9. An autoprogrammer as in claim 8 including means for additionally storing information in the skip channel memory giving antenna location for mapped DTV stations.
FIG. 1 is a block diagram of a conventional DTV television receiver. DTV signals are presently only transmitted through the atmosphere and are received by an antenna 12. Since DTV signals are only transmitted terrestrially and are not compatible with cable transmission. In the United States the DTV format is 8VSB, which is well known. A tuner 14 identifies and isolates individual channels. A demodulator circuit 16 detects whether a valid DTV signal is present or not. Demultiplexer 18 separates the audio and video portions of the high definition DTV signal, as well as other broadcast data and service signals. Audio decoder 20 decodes the audio portion of the demultiplexed signal. The audio portion of the signal is in Dolby AC-3 audio format. Video decoder 22 decodes the MPEG video signals, the video format used in the United States. Operation of the DTV receiver functions are under the control of microprocessor 24.
A conventional NTSC television receiver 30 is shown in FIG. 2. Television signals are sent to tuner 34 from either an antenna or by cable 13. Microprocessor 32 generates data to control the phase lock loop (PLL) circuit within tuner 34. This tuning data is sent in a serial stream to the tuner 14, which tunes to the desired NTSC channel. Inside tuner 34 an automatic fine tuning (AFT) voltage 36 is generated and this analog signal is made available to microprocessor 32 via an analog-to-digital circuit 38. When a signal is present, an AFT voltage 36, which is within a defined range, is detected by microprocessor 32. Once the AFT voltage has settled, to ensure that the detected signal is the video carrier and not the sound carrier, the video output signal of the video IF (VIF) amplifier stage 40 is sent to a horizontal sync separator circuit 42. The output of this circuit is sent to a port on the microprocessor 32 which then samples the inputted signal to verify that the horizontal sync signal is actually 15.734 kHz. If it is not, then either the sound carrier has been locked on to or else the signal is not a valid NTSC signal. When a NTSC signal is present it is processed and displayed by CRT 46.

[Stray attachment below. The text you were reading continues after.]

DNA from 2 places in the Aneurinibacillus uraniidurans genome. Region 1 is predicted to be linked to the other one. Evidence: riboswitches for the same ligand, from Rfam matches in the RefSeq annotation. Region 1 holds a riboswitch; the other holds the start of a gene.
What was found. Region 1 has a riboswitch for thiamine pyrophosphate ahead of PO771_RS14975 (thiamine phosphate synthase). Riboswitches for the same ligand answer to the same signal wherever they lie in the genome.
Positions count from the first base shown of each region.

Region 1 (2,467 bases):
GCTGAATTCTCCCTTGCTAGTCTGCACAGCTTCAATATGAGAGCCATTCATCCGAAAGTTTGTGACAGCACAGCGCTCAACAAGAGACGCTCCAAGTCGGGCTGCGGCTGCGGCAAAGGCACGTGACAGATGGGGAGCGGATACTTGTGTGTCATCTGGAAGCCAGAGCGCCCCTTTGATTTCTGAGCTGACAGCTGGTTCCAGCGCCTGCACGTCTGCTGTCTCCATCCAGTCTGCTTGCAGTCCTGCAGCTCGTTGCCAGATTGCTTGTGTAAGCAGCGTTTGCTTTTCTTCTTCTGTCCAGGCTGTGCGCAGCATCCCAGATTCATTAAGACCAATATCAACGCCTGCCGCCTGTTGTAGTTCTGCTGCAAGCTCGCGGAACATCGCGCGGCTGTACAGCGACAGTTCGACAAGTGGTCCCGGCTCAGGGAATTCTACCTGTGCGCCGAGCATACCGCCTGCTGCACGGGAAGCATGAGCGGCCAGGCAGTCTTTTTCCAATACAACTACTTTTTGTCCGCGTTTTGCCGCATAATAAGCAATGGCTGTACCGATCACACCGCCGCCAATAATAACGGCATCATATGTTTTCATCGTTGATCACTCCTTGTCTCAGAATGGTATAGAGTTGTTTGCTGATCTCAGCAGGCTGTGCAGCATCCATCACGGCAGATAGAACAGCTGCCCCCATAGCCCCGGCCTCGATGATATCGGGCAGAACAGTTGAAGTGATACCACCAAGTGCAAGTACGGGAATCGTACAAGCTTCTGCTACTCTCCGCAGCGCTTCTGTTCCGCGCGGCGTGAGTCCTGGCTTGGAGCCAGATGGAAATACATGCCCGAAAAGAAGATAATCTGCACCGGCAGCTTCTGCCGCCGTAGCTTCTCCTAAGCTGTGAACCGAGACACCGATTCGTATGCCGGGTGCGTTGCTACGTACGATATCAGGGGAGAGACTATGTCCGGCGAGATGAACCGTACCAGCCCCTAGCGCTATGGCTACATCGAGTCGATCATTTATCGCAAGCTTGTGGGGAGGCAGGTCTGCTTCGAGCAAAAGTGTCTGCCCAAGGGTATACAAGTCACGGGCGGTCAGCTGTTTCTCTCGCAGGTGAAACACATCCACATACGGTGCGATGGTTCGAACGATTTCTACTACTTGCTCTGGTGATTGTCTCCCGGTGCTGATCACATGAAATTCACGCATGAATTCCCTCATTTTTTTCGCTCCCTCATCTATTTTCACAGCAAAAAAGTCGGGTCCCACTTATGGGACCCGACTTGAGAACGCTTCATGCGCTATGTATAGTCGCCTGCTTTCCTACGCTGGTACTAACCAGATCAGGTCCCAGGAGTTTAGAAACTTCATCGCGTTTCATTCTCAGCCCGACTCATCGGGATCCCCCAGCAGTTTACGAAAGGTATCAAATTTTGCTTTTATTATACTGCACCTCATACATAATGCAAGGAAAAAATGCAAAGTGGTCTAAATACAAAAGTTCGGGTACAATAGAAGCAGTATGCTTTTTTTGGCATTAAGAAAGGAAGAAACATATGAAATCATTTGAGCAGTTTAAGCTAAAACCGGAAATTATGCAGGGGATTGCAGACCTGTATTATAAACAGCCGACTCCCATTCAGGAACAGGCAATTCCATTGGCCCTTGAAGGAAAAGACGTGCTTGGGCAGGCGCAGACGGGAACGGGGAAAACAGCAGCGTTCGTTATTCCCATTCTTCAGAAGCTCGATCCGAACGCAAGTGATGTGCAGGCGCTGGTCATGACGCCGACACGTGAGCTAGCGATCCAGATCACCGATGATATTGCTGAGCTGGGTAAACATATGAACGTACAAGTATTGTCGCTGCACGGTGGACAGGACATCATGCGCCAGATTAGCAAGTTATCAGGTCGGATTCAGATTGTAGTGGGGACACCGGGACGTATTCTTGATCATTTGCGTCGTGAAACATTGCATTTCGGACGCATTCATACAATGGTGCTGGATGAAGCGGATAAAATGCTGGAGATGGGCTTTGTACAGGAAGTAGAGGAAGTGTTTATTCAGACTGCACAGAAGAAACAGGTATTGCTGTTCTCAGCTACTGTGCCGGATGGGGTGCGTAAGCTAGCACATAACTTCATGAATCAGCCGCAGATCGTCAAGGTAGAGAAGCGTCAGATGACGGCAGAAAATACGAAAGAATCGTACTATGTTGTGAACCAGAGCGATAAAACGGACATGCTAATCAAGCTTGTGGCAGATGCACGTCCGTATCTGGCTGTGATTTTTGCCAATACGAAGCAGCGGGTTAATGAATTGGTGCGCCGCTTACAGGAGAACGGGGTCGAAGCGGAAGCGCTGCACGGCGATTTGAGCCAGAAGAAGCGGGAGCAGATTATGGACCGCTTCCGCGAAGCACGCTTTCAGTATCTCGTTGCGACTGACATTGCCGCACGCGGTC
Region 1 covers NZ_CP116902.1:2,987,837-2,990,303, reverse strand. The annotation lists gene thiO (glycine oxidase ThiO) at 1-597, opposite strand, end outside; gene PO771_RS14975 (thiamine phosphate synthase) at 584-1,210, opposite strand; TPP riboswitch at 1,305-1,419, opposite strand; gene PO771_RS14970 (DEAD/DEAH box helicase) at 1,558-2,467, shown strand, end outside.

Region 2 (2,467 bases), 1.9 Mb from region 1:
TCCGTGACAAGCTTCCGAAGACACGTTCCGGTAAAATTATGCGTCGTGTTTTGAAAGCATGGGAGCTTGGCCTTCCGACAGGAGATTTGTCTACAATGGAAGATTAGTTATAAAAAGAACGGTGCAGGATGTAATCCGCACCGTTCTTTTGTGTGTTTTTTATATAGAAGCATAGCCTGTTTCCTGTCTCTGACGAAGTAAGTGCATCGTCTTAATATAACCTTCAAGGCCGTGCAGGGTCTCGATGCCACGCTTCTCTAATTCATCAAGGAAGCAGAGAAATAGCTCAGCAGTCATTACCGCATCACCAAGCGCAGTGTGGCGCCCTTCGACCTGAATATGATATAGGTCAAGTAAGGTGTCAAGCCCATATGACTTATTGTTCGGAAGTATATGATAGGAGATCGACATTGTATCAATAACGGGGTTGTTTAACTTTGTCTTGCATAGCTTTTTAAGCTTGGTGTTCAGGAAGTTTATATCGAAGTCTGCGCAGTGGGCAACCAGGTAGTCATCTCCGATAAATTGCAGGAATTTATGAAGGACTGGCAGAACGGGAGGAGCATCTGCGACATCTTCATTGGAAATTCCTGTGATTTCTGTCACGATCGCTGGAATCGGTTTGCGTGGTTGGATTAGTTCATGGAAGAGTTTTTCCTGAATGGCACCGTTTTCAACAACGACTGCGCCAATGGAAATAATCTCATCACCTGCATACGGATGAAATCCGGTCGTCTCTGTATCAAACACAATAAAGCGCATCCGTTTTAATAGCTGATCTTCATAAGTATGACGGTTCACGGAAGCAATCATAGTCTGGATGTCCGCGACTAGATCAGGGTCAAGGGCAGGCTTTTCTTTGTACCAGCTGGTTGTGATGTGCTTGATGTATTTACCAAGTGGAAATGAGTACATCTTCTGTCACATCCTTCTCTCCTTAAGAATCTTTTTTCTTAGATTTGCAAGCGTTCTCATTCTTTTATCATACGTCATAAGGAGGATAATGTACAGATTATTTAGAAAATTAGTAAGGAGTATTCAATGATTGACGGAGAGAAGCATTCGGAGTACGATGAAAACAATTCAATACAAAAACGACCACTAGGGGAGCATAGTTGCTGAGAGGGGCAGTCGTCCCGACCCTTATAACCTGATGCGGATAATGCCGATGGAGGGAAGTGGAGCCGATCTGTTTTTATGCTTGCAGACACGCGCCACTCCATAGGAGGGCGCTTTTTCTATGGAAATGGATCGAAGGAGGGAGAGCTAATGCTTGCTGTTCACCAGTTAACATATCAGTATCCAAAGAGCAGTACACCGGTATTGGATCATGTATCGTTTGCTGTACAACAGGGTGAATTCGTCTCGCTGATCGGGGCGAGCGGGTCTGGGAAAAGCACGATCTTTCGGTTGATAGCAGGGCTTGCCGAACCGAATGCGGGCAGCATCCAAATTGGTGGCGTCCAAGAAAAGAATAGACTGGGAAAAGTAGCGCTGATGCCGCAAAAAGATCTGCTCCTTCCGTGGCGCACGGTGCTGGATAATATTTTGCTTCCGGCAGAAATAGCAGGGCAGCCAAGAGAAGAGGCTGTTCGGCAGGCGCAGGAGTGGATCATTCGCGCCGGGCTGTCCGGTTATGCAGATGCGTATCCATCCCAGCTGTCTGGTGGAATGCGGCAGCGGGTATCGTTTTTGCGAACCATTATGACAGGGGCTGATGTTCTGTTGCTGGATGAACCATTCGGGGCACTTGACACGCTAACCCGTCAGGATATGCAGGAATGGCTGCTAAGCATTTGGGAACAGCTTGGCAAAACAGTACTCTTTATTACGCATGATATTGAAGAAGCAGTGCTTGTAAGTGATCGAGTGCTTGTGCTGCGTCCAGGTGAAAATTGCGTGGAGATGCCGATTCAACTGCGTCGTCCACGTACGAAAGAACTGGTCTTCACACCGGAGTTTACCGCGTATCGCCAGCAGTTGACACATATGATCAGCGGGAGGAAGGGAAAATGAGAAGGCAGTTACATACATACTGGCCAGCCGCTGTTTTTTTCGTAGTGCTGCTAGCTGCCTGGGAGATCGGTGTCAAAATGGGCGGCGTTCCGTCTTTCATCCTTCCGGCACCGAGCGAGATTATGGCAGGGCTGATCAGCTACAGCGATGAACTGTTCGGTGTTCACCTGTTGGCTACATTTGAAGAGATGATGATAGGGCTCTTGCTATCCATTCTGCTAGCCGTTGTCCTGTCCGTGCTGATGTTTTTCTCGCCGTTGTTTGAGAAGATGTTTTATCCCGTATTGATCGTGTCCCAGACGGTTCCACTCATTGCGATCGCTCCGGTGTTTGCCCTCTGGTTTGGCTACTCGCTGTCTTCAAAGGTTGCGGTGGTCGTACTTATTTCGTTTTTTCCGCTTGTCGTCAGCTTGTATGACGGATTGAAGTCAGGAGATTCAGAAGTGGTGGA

In FIG. 3 conventional NTSC and DTV circuitry are combined into a single television receiver 50, which displays either NTSC channels or DTV channels. Where the same elements shown in FIGS. 1 and 2 are shown in FIG. 3 the same reference numerals as used. The digital video output from the decoder 20 and the analog video output from the video signal processor 44 are switched as required by analog mixer/switch 52 for display on CRT 46. A microprocessor 51 controls the functions of the NTSC and DTV components as well the as the autoprogramming feature of the present invention. More than one picture can be simultaneously displayed on the CRT 46 by using a scaling circuit and a superimpose circuit. One picture can be full sized and a second picture can be scaled so that it overlays the primary picture. Alternatively, both pictures can be scaled so that two pictures can be placed side by side.